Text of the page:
What we were not prepared for, though, was the news that the fee to register for a residency permit was now 1200 Euros! We were originally told it would be a couple hundred. Apparently the changes are fairly new because even the ladies at his school were just as shocked as we were. One of them even put her hands over her ears when she heard!

I arrived on June 12, so my 90 days is officially over on September 9. Jay's classes are finished September 23. It didn't take us long to decide that 1200 Euros to stay an extra couple weeks was definitely not worth it (especially since that would more than pay my airfare back to the states).

So, the big change of plans is that I'm not going to get to stay with Jay for the duration of his courses. I'm flying back to Iowa (to Junie and some Diet Dr. Pepper...a bright spot in this unexpected change of events) a week from today, next Sunday. 

He will fly home to the States when he's done at the end of September. I'm sad to be separated from him again, but it's only a few weeks this time. I guess we'll see where this journey takes us from there!

Thursday, August 18, 2011


What do you like to do in your free time? What are your hobbies? I always DREAD this question on applications or when someone asks me in conversation. 

Dread it. Here's why.

I am terrible at hobbies. Worse than awful. Seriously. The only hobby I really have is reading.  Now don't get me wrong, I have dabbled in countless hobbies over the years, but I just don't have the "stick with-it-ness" required to fully develop a hobby. For example...

Knitting Years and years ago I got into the knitting craze. I signed up and took a class at the cutest little knitting shop in Iowa City. I loved that store. It was cozy and colorful and so perfectly organized. I even convinced  my friend Liz to take a class with me the next semester. She dove in headfirst and became a knitting fool. She finished our mandatory scarf in the first couple weeks and was on to bigger and better projects! Me? I barely finished the first scarf and when I packed up our house in Wyoming, I threw away two started scarves and a dishtowel. Hobby finished.

Scrapbooking I had the marvelous idea the year we turned 21 to make my friend Elise a birthday book entitled "21 Reasons I'm So Glad We're Friends." I embarked on this project with full gusto and with about two months to complete it. I spent countless hours at Hobby Lobby, bought gobs and gobs of scrap paper and pens and stickers. I also happened to mention to a few people that I was "sooo into scrapboking." {Guess what I got for gifts for years following???} I made a few pages, and then I was fresh out of new ideas. I eventually finished and mailed the book to her in April (her birthday is in January). Never used those supplies again, but I traded my friend Val some great scrapbooking materials for hot sauce. I think I got the better end of that deal! Hobby finished.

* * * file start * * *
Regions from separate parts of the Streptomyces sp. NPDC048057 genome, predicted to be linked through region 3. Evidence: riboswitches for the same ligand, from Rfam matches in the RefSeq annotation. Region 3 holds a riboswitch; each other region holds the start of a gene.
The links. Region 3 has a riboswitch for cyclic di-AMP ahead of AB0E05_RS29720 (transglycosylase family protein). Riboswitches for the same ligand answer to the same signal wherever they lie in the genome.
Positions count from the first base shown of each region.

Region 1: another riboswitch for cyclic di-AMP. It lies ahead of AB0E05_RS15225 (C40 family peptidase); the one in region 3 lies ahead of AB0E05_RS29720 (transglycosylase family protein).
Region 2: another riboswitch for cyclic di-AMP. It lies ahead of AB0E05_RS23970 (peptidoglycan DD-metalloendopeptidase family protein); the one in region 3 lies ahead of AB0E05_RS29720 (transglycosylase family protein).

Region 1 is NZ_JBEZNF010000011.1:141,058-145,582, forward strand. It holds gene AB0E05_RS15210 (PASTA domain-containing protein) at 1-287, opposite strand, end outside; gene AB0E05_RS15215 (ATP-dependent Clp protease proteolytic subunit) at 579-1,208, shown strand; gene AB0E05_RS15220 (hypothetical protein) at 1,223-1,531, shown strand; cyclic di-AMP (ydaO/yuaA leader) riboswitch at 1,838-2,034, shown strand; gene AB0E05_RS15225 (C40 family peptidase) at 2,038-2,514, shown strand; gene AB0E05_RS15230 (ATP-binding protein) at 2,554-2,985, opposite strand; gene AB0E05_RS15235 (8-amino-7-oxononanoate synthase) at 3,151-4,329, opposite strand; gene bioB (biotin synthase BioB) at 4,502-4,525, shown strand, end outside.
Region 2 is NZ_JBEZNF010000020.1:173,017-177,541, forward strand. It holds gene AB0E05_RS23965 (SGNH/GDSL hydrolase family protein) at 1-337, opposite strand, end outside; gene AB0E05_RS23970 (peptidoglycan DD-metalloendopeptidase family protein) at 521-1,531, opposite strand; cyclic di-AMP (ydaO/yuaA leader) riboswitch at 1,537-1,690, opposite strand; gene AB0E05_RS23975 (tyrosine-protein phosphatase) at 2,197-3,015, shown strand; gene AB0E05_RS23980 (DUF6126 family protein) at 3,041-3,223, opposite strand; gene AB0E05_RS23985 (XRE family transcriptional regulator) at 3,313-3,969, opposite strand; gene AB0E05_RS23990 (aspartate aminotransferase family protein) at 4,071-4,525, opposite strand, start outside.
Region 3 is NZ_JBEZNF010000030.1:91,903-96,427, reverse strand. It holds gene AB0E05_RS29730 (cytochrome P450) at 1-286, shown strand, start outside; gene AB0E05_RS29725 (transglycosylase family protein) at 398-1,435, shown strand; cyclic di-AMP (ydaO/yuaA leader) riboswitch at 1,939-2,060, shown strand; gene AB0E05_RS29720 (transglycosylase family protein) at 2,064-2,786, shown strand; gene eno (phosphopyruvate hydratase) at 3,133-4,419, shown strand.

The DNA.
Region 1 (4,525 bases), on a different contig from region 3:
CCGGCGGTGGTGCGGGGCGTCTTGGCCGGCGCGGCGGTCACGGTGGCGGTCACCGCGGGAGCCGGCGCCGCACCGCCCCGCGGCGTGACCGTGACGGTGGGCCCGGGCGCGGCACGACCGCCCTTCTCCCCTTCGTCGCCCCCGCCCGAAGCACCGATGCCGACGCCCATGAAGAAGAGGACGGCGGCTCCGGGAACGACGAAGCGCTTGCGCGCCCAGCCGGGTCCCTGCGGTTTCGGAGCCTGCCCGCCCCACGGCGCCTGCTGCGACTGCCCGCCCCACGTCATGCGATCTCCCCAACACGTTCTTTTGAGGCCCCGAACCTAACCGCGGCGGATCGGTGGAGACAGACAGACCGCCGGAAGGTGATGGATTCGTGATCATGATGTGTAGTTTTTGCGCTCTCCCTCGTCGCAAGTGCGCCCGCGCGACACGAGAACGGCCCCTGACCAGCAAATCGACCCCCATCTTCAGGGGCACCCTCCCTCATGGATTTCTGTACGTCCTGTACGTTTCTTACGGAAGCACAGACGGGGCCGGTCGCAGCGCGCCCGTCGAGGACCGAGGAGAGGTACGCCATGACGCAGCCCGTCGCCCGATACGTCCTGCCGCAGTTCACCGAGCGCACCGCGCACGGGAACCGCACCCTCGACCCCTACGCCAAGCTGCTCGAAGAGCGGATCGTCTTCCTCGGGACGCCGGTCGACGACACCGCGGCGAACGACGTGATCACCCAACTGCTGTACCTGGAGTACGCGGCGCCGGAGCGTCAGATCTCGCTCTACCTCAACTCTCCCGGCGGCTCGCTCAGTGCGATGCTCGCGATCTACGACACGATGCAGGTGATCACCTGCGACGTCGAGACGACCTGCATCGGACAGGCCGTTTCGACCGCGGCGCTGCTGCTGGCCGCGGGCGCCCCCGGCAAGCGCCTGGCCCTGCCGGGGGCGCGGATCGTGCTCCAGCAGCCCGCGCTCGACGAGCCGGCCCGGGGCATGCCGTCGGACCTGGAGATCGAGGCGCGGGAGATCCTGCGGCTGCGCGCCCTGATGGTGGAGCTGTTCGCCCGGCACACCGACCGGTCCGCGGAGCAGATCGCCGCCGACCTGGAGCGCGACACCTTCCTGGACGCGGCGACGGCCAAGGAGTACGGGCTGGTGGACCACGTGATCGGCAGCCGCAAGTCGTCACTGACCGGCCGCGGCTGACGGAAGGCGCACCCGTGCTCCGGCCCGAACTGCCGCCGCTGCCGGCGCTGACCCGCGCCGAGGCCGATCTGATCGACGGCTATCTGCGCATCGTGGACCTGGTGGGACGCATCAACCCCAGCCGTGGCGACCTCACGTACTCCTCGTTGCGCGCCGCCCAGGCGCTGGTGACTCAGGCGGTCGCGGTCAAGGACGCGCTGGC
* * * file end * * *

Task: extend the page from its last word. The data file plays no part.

Yoga I signed up for a yoga class at a cute little studio in Iowa City. One night a week....not too much of a commitment, right? Hmmm. Now, in all fairness, I did enjoy my yoga class, but I never practiced the poses at home. I also think I skipped the last few weeks of class...I think I could get into yoga again, maybe. Maybe not. Hobby finished.

Stamping/Cardmaking I met some great friends in Wyoming and one of them happens to be a Stampin' Up representative. Stampin' Up is a company that deals in, you guessed it, stamps, papers, and cardmaking...essentially. Once a month Deborah had these great parties. You go, pay $10, get to make four cute, cute cards and enjoy a nice sampling of foods and drinks. I was hooked after the first time. I loved the cards we made. I loved the idea of being crafty. I bought a couple sets of stamps, I bought the materials to make our Christmas cards that year, I even won several stamp sets at her parties. Guess what? After I moaned and groaned my way through our Christmas cards that first year, I never made another card outside of Stamp Camp. I donated all my goodies to another friend Jennifer who actually uses them and makes some very cute creations. Hobby finished.

Dutch Yes, I know I said I was going to learn some Dutch. I promised myself back in March when I got back from visiting Jay here. I ordered Rosetta Stone, and I was into it...for awhile. Then I got busy with school and said I would work on it when I got over here and didn't have so much to do. And I did...for awhile. Then, I decided that my time here was already halfway over, and unless we were back here in the Netherlands I wasn't going to really need to speak Dutch. I have learned some vocabulary words and can recognize words in print. I have no idea what people are saying or how to say anything, though. So, I feel a twinge of guilt when I get an email from someone asking how the Dutch is going. 

Let's face it, I'm TERRIBLE at hobbies. 

Wednesday, August 17, 2011

Fall is in the Air??

Could it be? Is it really that time of year? Yes, I know it's getting toward the end of August...that it's back to school time, but could it really be? Is it FALL?

See, it never really got all that hot here. It has been very mild since I arrived in June. We probably had three or four days that I would call hot. The rest of our days the weather has been in the 60s and 70s, and of course, it rains so much here compared to anywhere else we've ever lived.

The last week or so, though, there has been a certain "crispness" in the air. 

You know, the kind that goes with fall. 

When Jay's parents were here, we noticed some trees by the train station here in town had leaves turning yellow. We weren't sure if it was a sign of fall or if the trees were sick. I think these pictures from this weekend confirm it, though.